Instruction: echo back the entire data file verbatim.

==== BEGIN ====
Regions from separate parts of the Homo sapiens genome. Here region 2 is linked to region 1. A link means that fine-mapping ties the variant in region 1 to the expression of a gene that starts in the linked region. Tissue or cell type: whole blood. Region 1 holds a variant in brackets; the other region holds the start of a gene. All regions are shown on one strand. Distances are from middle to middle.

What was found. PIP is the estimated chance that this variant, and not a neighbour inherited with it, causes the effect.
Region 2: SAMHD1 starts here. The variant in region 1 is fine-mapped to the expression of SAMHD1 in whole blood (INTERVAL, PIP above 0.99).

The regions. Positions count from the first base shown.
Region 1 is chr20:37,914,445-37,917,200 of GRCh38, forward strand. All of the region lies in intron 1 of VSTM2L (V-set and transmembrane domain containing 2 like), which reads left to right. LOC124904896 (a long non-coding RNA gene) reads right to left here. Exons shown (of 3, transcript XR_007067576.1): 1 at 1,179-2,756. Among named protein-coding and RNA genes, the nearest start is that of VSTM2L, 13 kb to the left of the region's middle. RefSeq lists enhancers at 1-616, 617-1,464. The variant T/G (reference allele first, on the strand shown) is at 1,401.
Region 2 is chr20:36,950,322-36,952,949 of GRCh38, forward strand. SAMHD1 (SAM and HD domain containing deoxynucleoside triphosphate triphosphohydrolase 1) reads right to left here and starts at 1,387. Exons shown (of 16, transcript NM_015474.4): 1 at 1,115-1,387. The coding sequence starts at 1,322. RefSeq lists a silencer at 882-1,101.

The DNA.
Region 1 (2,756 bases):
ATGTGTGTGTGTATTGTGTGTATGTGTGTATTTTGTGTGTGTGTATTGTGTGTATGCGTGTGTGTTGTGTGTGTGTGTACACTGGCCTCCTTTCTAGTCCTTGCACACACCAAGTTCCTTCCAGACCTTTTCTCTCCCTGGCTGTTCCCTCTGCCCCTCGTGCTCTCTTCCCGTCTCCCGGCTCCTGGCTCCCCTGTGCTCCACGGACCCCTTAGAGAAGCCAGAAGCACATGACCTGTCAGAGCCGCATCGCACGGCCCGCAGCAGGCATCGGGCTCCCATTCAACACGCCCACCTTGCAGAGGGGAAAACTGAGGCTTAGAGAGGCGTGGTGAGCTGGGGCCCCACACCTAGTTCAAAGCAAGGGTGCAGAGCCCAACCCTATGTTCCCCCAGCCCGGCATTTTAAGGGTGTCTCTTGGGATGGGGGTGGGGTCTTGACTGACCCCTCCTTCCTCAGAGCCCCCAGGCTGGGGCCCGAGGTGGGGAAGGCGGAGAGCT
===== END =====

Regions from separate parts of the Homo sapiens genome. Here region 2 is linked to region 1. A link means that fine-mapping ties the variant in region 1 to the expression of a gene that starts in the linked region. Tissue or cell type: whole blood. Region 1 holds a variant in brackets; the other region holds the start of a gene. All regions are shown on one strand. Distances are from middle to middle.

What was found. PIP is the estimated chance that this variant, and not a neighbour inherited with it, causes the effect.
Region 2: SAMHD1 starts here. The variant in region 1 is fine-mapped to the expression of SAMHD1 in whole blood (INTERVAL, PIP above 0.99).

The regions. Positions count from the first base shown.
Region 1 is chr20:37,914,445-37,917,200 of GRCh38, forward strand. All of the region lies in intron 1 of VSTM2L (V-set and transmembrane domain containing 2 like), which reads left to right. LOC124904896 (a long non-coding RNA gene) reads right to left here. Exons shown (of 3, transcript XR_007067576.1): 1 at 1,179-2,756. Among named protein-coding and RNA genes, the nearest start is that of VSTM2L, 13 kb to the left of the region's middle. RefSeq lists enhancers at 1-616, 617-1,464. The variant T/G (reference allele first, on the strand shown) is at 1,401.
Region 2 is chr20:36,950,322-36,952,949 of GRCh38, forward strand. SAMHD1 (SAM and HD domain containing deoxynucleoside triphosphate triphosphohydrolase 1) reads right to left here and starts at 1,387. Exons shown (of 16, transcript NM_015474.4): 1 at 1,115-1,387. The coding sequence starts at 1,322. RefSeq lists a silencer at 882-1,101.

The DNA.
Region 1 (2,756 bases):
ATGTGTGTGTGTATTGTGTGTATGTGTGTATTTTGTGTGTGTGTATTGTGTGTATGCGTGTGTGTTGTGTGTGTGTGTACACTGGCCTCCTTTCTAGTCCTTGCACACACCAAGTTCCTTCCAGACCTTTTCTCTCCCTGGCTGTTCCCTCTGCCCCTCGTGCTCTCTTCCCGTCTCCCGGCTCCTGGCTCCCCTGTGCTCCACGGACCCCTTAGAGAAGCCAGAAGCACATGACCTGTCAGAGCCGCATCGCACGGCCCGCAGCAGGCATCGGGCTCCCATTCAACACGCCCACCTTGCAGAGGGGAAAACTGAGGCTTAGAGAGGCGTGGTGAGCTGGGGCCCCACACCTAGTTCAAAGCAAGGGTGCAGAGCCCAACCCTATGTTCCCCCAGCCCGGCATTTTAAGGGTGTCTCTTGGGATGGGGGTGGGGTCTTGACTGACCCCTCCTTCCTCAGAGCCCCCAGGCTGGGGCCCGAGGTGGGGAAGGCGGAGAGCT